Your Guide to Running Vancouver

Shimmering shorelines, steep and technical descents, breathtaking views and pounding the payment in Vancouver is at a premium. Regarded as one of the most livable cities in the world, and definitely one of the top running cities, we have no shortage of trails, paths and routes to explore by foot so we’ve rounded up a guide to running Vancouver and its surrounding areas.

August 20th, 2019

Your Guide to Running Vancouver

Stanley Park Seawall

Surrounded by ocean and mountains, the Seawall is the world’s largest uninterrupted waterfront path. This 9.6 kilometer loop is a flat and well-maintained path which offers epic scenery along the Burrard Inlet. Busiest in the summer months yet utilized year-round, runners of all abilities will enjoy landmarks including Siwash Rock, the Lions Gate Bridge, and the Girl in a Wet Suite and Harry Jerome running statue.


Your Guide to Running Vancouver 1

Spanish Banks and Jericho Beach

This beach front run offers 9km of shoreline views through the West Side of Vancouver. As a hot spot for locals, it can get quite busy in the summer months but the stunning mountain and panoramic city views make it worthwhile.  When it’s low tide you will run past children splashing around in tide pools and dogs running the dog-friendly section of the beach.


Your Guide to Running Vancouver 2

Pacific Spirit Regional Park, UBC

If you prefer something a little more off the beaten path, the Pacific Regional Park offers a trail surrounded by trees and vegetation. The perfect space to be at one with nature, the park offers 73 km of runnable trails which are open to runners, cyclists, dogs and even horses. For a challenging finish the run, mix in the stairs which lead to the famous clothing-optional Wreck Beach.


Your Guide to Running Vancouver 3

Lynn Headwaters Regional Park

This North Shore park offers hiking and running trails for all skill levels and distances from 3km to over 13km. Complete with rushing water running through, picturesque views, boardwalks and stairs, its combination of flat and uphill climbs on a well-marked path is great for those looking for a cross-country run.


Your Guide to Running Vancouver 4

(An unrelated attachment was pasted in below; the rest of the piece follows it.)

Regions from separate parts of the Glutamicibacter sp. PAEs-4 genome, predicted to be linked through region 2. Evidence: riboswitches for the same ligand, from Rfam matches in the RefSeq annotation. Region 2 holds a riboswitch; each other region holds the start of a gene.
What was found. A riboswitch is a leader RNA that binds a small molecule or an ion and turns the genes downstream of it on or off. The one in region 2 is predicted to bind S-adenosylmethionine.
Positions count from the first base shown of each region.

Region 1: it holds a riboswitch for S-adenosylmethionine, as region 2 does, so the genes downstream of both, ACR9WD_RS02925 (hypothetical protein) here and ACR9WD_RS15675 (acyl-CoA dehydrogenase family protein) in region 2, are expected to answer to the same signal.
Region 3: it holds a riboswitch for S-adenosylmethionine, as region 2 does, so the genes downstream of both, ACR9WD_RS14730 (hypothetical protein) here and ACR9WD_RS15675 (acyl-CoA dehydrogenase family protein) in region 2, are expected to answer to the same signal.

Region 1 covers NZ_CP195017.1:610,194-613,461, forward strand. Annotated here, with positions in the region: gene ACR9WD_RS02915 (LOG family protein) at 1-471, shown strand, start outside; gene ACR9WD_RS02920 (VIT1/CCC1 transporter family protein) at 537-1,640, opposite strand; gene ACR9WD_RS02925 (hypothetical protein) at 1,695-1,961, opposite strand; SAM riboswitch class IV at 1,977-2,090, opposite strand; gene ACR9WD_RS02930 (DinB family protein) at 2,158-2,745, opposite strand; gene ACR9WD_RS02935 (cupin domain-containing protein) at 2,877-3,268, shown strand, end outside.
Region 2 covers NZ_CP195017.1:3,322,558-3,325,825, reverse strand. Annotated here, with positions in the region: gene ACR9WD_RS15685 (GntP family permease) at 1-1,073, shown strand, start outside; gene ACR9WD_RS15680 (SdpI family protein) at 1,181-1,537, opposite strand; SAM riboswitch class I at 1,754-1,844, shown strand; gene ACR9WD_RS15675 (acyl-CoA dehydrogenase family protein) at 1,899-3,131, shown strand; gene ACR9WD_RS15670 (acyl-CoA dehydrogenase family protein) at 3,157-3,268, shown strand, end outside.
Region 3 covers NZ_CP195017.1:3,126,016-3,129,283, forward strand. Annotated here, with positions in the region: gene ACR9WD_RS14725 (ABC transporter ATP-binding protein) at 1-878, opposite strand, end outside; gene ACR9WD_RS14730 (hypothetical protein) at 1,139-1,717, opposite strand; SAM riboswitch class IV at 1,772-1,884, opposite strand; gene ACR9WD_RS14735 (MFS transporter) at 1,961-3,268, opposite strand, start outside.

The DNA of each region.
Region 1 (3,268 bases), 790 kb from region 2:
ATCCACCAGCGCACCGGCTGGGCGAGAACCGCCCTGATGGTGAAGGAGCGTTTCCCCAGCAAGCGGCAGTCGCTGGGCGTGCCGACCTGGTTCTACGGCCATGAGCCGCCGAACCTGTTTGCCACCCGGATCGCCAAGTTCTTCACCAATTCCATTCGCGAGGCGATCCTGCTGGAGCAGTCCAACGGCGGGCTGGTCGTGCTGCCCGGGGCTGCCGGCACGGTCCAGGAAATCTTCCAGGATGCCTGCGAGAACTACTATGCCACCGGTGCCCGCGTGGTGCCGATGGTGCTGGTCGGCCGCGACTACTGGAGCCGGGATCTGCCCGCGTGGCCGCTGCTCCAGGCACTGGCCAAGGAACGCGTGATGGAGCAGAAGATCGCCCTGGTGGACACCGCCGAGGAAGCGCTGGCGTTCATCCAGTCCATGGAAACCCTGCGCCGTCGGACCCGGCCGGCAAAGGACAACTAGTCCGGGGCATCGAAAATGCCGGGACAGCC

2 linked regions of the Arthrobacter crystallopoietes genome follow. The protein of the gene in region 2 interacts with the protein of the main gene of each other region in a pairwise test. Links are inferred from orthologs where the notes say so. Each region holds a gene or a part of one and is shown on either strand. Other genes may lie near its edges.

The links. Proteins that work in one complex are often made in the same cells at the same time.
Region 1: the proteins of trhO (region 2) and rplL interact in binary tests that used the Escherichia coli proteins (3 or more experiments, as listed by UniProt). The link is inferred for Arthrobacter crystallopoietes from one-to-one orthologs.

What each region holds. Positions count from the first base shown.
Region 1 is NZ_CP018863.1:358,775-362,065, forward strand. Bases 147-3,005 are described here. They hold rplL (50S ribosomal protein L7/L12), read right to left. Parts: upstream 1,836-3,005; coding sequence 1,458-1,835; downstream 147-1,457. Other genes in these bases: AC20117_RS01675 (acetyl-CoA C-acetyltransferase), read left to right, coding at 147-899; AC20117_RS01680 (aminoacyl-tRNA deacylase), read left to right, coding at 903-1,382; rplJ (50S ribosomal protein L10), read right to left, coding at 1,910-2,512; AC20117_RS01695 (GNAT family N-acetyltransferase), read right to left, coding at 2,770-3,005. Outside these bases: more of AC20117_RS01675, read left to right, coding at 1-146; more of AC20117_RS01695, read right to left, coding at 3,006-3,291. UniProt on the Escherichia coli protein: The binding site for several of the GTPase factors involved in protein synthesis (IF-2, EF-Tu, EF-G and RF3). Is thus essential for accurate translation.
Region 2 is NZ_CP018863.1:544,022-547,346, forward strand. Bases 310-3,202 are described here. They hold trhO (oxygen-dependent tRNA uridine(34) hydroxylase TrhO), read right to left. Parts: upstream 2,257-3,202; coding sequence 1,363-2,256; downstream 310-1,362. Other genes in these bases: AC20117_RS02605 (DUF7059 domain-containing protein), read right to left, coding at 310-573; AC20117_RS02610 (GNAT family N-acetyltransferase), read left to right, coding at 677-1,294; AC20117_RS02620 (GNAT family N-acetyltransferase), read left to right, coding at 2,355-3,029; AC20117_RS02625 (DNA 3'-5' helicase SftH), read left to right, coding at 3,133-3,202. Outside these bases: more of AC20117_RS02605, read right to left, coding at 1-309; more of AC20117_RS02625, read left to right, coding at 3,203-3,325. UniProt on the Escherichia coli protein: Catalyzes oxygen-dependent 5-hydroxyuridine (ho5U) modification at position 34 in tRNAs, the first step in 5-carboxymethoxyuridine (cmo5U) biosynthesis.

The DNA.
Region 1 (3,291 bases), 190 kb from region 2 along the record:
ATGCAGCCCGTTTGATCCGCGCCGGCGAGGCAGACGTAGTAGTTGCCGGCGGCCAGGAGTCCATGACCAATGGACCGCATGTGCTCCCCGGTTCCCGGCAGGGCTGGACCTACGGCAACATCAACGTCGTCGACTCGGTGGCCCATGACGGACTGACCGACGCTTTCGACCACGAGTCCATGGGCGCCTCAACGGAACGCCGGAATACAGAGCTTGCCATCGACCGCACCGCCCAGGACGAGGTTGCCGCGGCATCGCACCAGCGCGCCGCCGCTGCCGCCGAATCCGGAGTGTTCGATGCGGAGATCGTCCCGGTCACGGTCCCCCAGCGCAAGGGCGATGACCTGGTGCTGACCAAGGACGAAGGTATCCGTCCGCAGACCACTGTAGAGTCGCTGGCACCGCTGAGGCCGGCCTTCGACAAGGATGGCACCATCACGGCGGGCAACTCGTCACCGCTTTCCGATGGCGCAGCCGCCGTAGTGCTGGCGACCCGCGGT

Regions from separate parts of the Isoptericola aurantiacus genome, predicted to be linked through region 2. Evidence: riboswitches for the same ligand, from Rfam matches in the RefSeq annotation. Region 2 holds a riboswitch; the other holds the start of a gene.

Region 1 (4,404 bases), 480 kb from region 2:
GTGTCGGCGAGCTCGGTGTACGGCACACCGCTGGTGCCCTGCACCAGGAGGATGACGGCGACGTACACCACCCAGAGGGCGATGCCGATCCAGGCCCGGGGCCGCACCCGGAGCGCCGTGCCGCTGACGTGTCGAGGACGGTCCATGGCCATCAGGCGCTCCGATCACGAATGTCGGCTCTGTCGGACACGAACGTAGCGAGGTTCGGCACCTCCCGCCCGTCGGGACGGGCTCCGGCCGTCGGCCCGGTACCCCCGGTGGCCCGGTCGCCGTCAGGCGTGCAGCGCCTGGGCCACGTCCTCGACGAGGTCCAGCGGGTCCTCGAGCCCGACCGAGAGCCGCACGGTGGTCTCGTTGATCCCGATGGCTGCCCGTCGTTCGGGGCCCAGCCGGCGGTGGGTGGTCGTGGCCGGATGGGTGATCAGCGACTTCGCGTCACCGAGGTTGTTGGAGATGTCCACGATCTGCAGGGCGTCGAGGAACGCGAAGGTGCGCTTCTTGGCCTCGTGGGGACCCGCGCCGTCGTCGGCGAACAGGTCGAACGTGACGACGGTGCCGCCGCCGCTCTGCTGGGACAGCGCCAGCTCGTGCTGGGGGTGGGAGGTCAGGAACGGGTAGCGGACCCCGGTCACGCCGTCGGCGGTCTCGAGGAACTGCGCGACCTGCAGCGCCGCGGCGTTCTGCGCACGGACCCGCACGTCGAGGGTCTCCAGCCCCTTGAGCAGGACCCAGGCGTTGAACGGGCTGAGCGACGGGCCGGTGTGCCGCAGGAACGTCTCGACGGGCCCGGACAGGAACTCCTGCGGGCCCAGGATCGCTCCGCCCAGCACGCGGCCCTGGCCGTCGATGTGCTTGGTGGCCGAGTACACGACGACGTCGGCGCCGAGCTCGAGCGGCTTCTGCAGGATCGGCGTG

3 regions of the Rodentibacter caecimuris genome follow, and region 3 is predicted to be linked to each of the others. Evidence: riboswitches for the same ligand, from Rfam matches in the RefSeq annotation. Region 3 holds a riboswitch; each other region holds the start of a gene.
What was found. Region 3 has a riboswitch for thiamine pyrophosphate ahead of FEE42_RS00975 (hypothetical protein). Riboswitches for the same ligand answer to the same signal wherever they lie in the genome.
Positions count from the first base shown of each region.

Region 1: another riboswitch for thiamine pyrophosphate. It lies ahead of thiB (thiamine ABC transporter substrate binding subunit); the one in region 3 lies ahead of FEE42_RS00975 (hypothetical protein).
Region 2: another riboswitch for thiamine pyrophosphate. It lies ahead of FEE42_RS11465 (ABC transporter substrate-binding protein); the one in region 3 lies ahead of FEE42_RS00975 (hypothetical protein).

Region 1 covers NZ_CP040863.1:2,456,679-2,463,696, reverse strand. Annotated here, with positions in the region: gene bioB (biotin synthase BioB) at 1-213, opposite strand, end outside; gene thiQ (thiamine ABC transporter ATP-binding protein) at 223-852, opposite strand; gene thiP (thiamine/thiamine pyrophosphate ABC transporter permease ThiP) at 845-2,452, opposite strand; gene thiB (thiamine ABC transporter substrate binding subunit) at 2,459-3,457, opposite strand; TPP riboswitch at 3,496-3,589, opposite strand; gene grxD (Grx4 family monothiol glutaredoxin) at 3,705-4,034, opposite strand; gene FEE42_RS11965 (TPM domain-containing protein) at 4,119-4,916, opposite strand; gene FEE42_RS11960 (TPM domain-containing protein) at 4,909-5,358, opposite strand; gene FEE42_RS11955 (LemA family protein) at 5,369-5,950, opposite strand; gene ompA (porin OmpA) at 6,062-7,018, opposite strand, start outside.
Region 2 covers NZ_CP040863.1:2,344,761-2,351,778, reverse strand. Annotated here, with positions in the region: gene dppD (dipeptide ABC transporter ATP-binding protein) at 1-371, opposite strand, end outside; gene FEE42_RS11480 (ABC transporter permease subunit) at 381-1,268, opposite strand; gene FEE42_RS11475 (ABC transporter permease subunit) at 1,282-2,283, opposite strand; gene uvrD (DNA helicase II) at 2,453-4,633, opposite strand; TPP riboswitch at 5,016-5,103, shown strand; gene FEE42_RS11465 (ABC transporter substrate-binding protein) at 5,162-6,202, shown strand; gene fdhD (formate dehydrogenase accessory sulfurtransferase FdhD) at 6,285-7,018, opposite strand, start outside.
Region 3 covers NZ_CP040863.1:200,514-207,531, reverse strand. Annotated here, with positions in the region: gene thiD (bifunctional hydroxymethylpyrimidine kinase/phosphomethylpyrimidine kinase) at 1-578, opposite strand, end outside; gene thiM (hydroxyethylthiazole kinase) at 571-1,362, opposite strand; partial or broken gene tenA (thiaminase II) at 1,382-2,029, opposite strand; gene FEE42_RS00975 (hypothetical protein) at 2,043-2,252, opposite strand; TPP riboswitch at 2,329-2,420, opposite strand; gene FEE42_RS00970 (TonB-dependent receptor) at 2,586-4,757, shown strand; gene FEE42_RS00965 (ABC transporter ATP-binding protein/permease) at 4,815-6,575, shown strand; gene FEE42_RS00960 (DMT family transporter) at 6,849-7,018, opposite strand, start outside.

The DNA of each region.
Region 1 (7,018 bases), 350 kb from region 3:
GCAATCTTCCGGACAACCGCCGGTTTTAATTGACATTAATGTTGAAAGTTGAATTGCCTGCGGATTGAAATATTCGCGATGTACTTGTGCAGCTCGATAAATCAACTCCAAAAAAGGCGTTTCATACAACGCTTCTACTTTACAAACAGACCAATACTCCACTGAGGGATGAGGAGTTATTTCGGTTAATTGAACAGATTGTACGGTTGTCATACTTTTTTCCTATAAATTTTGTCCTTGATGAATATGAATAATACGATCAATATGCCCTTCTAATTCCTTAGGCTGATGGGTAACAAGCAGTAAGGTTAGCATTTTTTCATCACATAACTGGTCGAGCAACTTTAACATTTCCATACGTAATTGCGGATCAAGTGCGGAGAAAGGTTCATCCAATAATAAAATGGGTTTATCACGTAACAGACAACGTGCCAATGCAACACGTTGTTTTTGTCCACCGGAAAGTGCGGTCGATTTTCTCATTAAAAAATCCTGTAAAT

Iona Beach Regional Park

Found just north of the Vancouver International Airport, Iona Beach Regional Park is a unique landscape with a jetty that reaches five kilometres from Iona Beach in Richmond. It’s a long, flat path and not considered to be a physically challenging run, other than the high speed winds often found, but when you reach its outermost point, you are rewarded with gorgeous views of the ocean as far as the eyes can see. Once you have reached the end of your walk, turn around and retrace your footsteps back.


Your Guide to Running Vancouver 5

Steveston Dyke

This 6km run along the Steveston Dyke stretches from the active fishing village at Richmond’s westernmost point, out along the Fraser River, past the airport and the Richmond Olympic Oval. You can race the boats as they sail by or watch planes come into YVR. Some landmarks to pass along the way include the historic shipyards, Gary Point Park, off leash dog park and fishing piers.


Your Guide to Running Vancouver 6

John Hendry Park and Trout Lake Loop, East Vancouver

This popular running and walking path in East Vancouver is a natural gem in the heart of the city, and located close to public transit stations. With the lake in the centre of John Hendry Park, it’s encircled with gravel and paved pathways. Along with fantastic bird watching, the park also boasts tennis courts, sports fields, a sandy beach and playgrounds with concession stands.


Your Guide to Running Vancouver 7

Lighthouse Park, West Vancouver

This mossy old-growth forest offers winding trails that lead to amazing ocean views and city backdrop. There are a variety of trails from easy to those with a short elevation, a path that leads to a rocky outcrop that provides views of the lighthouse just over the tree line, and some of the largest Douglas Fir trees in Vancouver.


Your Guide to Running Vancouver 8

Grouse Grind

Nicknamed ‘Mother Nature’s Stairmaster,’ this trail is carved up the side of Grouse Mountain via 2,830 stairs. Open seasonally, this hike is known for its challenge in requiring physical strength and endurance. Definitely one of the more advanced trail runs, the reward is a summit viewpoint with panoramic views overlooking North Vancouver and downtown Vancouver. While heading up the mountain on foot is free, you’ll need to purchase a gondola ticket down for $15.00 (per person).


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